Will you publicly own your reply to my question during the last mailbag, when I asked:

Is there any realistic chance the Eagles move on from Brian Johnson after this year if he continues (in my opinion) to be bad but the Eagles manage a good record anyways (i.e., the status quo this year)?

And you replied:

The Eagles are not going to fire Brian Johnson. They are currently 2nd in scoring, which is up from last year (3rd). He has a strong relationship with Jalen Hurts, so you risk pissing off the face of the franchise, as his position coach in his breakout year, Johnson was integral in Hurt’s ascension, and you’d be giving him three play callers in three years which is a bad plan. And the Eagles chose to go through the growing pains of a young offensive play caller, they have to live with them. There are areas to clean up, but it’s been 9 games.

- ticonderoga


At that time the Eagles had the best record in the league at 8-1, had just beaten the Cowboys, and were 2nd in scoring. That rarely gets a coordinator fired. Let’s not forget that Juan Castillo made it to a second season as defensive coordinator.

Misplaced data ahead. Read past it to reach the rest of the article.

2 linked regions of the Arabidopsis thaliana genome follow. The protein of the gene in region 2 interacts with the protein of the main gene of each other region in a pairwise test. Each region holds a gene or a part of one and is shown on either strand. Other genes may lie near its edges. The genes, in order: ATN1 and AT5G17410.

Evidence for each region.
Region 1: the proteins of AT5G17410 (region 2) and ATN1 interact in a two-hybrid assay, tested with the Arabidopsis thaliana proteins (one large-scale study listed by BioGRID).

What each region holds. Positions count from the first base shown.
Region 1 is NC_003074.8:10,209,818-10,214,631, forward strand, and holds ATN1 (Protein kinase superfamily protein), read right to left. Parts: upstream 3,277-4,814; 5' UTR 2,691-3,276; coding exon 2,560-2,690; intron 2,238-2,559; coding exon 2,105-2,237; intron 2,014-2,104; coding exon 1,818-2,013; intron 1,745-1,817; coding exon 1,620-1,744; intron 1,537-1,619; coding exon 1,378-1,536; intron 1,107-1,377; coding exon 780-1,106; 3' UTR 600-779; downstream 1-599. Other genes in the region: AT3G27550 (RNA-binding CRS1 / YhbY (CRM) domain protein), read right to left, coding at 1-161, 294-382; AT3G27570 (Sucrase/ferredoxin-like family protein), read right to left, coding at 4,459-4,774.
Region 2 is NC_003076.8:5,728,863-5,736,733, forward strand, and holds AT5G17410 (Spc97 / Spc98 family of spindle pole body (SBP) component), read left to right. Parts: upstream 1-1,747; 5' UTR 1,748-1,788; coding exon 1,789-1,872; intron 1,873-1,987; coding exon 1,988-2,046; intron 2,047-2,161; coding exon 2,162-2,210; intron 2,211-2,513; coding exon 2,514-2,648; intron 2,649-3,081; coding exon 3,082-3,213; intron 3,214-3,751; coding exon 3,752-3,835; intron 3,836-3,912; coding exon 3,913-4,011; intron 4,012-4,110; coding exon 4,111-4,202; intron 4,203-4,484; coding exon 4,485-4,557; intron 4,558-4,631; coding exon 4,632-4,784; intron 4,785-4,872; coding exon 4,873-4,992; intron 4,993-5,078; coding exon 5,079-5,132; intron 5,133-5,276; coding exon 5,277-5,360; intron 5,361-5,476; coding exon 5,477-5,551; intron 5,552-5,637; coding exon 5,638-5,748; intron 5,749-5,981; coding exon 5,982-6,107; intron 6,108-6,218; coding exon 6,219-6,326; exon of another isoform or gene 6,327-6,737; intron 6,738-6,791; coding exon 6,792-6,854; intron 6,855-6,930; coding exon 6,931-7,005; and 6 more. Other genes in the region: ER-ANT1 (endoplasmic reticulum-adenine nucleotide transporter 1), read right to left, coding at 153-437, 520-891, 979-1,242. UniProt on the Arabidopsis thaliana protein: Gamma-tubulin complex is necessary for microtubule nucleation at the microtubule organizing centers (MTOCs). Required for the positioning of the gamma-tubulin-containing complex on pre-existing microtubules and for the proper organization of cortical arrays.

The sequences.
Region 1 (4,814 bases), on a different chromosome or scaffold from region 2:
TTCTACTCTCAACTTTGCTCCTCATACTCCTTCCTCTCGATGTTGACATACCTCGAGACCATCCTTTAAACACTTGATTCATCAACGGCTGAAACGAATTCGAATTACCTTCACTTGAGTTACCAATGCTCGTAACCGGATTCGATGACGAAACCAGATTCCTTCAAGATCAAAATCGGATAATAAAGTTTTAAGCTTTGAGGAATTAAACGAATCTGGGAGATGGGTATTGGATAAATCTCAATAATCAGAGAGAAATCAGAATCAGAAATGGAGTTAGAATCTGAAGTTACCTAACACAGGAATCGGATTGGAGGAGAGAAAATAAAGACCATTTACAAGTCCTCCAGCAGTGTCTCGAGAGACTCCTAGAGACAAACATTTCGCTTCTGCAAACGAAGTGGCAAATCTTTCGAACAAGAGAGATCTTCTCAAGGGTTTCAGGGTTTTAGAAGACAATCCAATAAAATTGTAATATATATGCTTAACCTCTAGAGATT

The problem is that since then, the Eagles went 3-6, scoring 20.3 points per game on offense. That will get people fired. And it did.

Also, let’s be clear: Brian Johnson was in over his head as OC, but he was fired as a sacrifice so that Nick Sirianni could keep his job. The Giants, Saints, Jaguars, and Bears missed the playoffs and fired a coordinator, the Browns, Packers, and Dolphins made it and fired a coordinator. Next up for them is the head coach if things don’t improve, just as it is for the Eagles.

Who do you think is the most depressed player in the league? I’ve thought for months that Miles Sanders must be devastated that the SB representatives last year didn’t want him back and he had to rob the Panthers and go 2-15. I could see a case for Mac Jones, though. - JemTheRocker

At least Miles Sanders got paid, getting $13M guaranteed to lose his starting job on the worst team in the league. Mac Jones is an NPC who is incapable of feeling feelings.

Two players immediately come to mind who were in position to have breakout seasons that would have set them up for big money, but failed and won’t be starting for their teams next year: Sam Howell, who is the first QB to get benched and start every game in NFL history (I did absolutely no research on that), and Desmond Ridder, who was benched twice.